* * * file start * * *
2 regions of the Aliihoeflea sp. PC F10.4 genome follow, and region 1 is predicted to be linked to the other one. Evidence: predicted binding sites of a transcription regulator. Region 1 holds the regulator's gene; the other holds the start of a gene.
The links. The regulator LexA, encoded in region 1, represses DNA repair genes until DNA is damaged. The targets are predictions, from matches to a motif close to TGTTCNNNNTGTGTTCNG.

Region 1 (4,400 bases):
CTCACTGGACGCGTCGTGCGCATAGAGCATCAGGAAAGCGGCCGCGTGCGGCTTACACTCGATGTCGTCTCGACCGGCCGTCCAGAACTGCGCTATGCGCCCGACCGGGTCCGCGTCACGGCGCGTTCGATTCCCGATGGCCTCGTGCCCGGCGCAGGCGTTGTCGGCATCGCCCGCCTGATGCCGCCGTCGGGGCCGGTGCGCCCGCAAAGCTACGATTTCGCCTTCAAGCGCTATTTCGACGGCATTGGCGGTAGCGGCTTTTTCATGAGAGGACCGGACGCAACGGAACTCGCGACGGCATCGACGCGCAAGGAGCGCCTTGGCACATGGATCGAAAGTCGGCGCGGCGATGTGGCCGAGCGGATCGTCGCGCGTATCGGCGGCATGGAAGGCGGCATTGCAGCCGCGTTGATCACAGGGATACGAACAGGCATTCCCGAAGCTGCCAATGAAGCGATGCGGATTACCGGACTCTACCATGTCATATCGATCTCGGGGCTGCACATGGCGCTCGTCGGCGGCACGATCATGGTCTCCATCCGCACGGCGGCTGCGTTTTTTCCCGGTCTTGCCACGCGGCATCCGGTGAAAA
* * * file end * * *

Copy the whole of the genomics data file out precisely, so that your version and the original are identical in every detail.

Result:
2 regions of the Aliihoeflea sp. PC F10.4 genome follow, and region 1 is predicted to be linked to the other one. Evidence: predicted binding sites of a transcription regulator. Region 1 holds the regulator's gene; the other holds the start of a gene.
The links. The regulator LexA, encoded in region 1, represses DNA repair genes until DNA is damaged. The targets are predictions, from matches to a motif close to TGTTCNNNNTGTGTTCNG.

Region 1 (4,400 bases):
CTCACTGGACGCGTCGTGCGCATAGAGCATCAGGAAAGCGGCCGCGTGCGGCTTACACTCGATGTCGTCTCGACCGGCCGTCCAGAACTGCGCTATGCGCCCGACCGGGTCCGCGTCACGGCGCGTTCGATTCCCGATGGCCTCGTGCCCGGCGCAGGCGTTGTCGGCATCGCCCGCCTGATGCCGCCGTCGGGGCCGGTGCGCCCGCAAAGCTACGATTTCGCCTTCAAGCGCTATTTCGACGGCATTGGCGGTAGCGGCTTTTTCATGAGAGGACCGGACGCAACGGAACTCGCGACGGCATCGACGCGCAAGGAGCGCCTTGGCACATGGATCGAAAGTCGGCGCGGCGATGTGGCCGAGCGGATCGTCGCGCGTATCGGCGGCATGGAAGGCGGCATTGCAGCCGCGTTGATCACAGGGATACGAACAGGCATTCCCGAAGCTGCCAATGAAGCGATGCGGATTACCGGACTCTACCATGTCATATCGATCTCGGGGCTGCACATGGCGCTCGTCGGCGGCACGATCATGGTCTCCATCCGCACGGCGGCTGCGTTTTTTCCCGGTCTTGCCACGCGGCATCCGGTGAAAA